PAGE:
The amount of tax relief you can recover through R&D is dependent upon what you have spent on and the size of your company. There are only certain qualifying expenditures that you can claim back on, and there are different calculations depending on whether the company is classed as a small or medium enterprise (SME) or a large company.
Those that come under SME include companies that have less than 500 employees and either an annual turnover of under €100 million or a balance sheet of under €86 million. In contrast, a large company is one which employs more than 500 members of staff and has either a turnover of over €100 million or a balance sheet of over €86 million. A company will not be considered a SME if it is a subsidiary of a larger enterprise which as a whole would fail on the above criteria.
On average, an SME can receive a refund of up to 25% if they are successful and make a profit on their project, 33% if they fail and incur a loss, and 15%-33% in instances where the company breaks even. Large companies on the other hand can claim approximately 12% back from R&D tax credits.
In order to be able to claim R&D tax credits, a company must have already spent funds on qualifying costs. These are as follows:
Employees: Where staff have been employed for the sole purpose of carrying out R&D, a company can recover salaries, class 1 NIC and pension fund contributions. If the employee’s time is only partly dedicated to R&D, this time can be accounted for proportionately for recovering costs.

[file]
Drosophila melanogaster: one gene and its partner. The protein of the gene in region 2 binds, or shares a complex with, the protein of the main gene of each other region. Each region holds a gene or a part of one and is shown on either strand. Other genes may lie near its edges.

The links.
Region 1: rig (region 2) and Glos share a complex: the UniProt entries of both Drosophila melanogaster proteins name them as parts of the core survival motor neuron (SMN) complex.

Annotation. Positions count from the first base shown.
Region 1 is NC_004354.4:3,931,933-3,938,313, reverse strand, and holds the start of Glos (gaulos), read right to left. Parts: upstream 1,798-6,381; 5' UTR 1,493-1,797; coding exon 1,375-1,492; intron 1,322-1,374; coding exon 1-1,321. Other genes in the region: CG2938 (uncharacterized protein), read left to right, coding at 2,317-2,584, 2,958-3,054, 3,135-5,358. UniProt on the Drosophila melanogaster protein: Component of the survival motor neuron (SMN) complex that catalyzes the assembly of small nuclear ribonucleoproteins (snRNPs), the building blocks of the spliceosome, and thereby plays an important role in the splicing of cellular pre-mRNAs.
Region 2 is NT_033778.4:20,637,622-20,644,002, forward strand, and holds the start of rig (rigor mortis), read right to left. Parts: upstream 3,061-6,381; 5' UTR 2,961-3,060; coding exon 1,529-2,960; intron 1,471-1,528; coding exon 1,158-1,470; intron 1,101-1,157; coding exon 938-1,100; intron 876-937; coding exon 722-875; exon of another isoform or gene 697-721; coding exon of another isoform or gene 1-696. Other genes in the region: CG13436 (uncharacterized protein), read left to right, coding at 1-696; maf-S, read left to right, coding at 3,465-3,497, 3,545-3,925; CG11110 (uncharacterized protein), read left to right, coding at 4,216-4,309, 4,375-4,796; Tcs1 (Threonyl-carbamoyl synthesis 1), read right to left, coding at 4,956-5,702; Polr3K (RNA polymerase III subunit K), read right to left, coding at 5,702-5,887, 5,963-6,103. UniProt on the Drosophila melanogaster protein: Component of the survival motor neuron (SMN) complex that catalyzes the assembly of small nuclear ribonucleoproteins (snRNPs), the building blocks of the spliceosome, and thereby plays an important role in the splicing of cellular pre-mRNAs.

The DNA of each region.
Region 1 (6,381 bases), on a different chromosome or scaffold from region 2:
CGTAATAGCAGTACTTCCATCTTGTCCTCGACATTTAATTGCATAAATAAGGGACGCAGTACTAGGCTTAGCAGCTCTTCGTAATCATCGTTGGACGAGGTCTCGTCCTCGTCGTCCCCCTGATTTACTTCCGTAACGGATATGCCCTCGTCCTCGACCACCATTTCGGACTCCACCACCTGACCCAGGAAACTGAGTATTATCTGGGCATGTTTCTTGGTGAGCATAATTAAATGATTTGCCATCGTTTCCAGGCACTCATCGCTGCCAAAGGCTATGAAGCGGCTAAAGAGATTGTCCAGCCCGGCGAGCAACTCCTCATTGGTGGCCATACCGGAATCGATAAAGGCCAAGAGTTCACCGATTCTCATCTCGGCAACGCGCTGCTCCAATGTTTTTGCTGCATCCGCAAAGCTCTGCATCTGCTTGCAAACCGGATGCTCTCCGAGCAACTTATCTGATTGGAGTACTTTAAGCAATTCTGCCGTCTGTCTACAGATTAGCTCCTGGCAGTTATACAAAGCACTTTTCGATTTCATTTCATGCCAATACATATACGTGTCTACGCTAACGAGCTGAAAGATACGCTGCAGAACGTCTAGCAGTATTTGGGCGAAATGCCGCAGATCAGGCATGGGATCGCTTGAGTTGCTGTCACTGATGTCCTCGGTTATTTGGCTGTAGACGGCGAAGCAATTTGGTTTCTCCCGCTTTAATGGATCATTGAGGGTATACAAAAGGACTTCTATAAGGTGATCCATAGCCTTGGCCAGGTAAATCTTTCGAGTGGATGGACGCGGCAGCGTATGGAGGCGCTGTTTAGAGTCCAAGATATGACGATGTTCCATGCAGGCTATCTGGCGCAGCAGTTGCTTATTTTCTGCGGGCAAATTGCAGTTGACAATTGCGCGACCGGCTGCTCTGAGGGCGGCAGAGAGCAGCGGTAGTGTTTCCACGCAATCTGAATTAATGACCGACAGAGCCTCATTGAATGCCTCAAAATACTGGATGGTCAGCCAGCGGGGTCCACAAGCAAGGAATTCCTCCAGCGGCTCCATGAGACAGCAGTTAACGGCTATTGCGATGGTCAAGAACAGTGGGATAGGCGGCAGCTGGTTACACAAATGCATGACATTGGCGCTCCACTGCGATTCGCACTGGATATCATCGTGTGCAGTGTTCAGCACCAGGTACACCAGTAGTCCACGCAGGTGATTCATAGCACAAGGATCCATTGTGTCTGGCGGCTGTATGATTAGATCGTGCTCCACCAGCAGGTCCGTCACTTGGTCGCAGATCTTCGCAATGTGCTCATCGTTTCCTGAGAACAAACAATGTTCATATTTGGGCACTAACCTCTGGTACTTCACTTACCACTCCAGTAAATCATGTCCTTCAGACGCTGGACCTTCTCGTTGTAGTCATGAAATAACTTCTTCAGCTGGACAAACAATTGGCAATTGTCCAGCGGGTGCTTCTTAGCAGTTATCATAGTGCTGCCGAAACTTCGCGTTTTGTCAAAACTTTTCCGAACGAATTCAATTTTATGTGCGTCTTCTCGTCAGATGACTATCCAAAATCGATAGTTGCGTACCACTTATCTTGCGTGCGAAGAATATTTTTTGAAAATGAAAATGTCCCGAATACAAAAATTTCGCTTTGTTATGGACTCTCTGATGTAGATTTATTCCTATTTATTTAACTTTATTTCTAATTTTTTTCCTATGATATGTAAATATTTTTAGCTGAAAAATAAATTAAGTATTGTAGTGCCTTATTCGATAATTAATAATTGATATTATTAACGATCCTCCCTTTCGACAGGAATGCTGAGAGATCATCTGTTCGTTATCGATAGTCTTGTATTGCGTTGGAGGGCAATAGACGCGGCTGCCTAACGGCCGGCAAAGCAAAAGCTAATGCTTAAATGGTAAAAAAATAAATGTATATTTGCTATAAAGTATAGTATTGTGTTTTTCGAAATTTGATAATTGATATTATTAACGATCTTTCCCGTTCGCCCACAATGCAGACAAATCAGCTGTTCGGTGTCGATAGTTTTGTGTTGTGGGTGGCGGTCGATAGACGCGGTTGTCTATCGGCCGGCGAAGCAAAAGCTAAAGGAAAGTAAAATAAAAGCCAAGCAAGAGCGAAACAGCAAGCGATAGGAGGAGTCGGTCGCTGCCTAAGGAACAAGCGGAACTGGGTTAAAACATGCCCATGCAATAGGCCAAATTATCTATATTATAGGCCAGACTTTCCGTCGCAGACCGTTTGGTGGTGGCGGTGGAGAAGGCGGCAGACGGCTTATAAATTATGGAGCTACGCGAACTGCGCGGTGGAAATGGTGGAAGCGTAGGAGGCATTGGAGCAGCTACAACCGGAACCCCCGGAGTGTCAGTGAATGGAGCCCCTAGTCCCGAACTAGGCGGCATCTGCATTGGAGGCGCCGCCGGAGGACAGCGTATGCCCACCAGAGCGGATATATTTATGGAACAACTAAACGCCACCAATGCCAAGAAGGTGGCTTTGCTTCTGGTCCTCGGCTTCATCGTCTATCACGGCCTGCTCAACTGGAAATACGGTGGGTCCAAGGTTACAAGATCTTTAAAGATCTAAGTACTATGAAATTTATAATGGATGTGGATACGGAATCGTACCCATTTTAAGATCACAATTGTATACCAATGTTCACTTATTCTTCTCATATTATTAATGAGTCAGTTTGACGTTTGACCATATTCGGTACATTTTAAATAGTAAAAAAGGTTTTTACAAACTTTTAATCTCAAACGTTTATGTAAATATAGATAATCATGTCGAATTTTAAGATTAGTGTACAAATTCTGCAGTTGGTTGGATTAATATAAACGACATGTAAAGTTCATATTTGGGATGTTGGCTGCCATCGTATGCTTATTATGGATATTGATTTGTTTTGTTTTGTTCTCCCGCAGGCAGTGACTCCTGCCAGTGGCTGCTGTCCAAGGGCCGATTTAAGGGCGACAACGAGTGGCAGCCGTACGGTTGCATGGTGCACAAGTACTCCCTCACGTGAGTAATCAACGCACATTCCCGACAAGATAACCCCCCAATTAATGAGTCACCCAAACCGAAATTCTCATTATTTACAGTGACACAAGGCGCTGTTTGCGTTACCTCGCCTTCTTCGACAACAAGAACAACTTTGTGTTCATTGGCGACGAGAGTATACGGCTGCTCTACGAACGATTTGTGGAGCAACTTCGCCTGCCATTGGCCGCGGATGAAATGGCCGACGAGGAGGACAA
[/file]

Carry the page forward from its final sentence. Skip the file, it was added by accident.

Workers: Where workers have been sourced via an external agency, a relief of 65% of the payment for the staff provider can be claimed, so long as the worker is directly involved in R&D.
Subcontractors: Generally, a company will be able to claim 65% of payments to subcontractors where they are from an unconnected party to the company. If the subcontracted R&D work is made to a connecting company they may be able to recover the whole payment.
Any physical materials for the carrying out of R&D, such as components for a prototype or necessary machinery are considered to be qualifying costs. Materials such as stationary however will not so qualify.
Cost of electricity, gas, water and any other fuel needed in order to run R&D can be reclaimed, such as energy required to run machinery or computers. For services such as telecoms, data or remote server rentals, these will not qualify as a cost that can be reclaimed.
Cost for office space, laboratories or other test facilities are not eligible under R&D tax relief.
Specific software which is required to directly carry out R&D is a qualifying expenditure, but costs for software such as email for staff communications is not.
For pharmaceutical companies, R&D relief is available where human subjects are required for clinical trials. Relevant costs such as payment for participants can be recovered.
The costs associated with designing, constructing and testing a prototype can often be recovered through R&D but only where there is no intention for the prototype itself to be sold.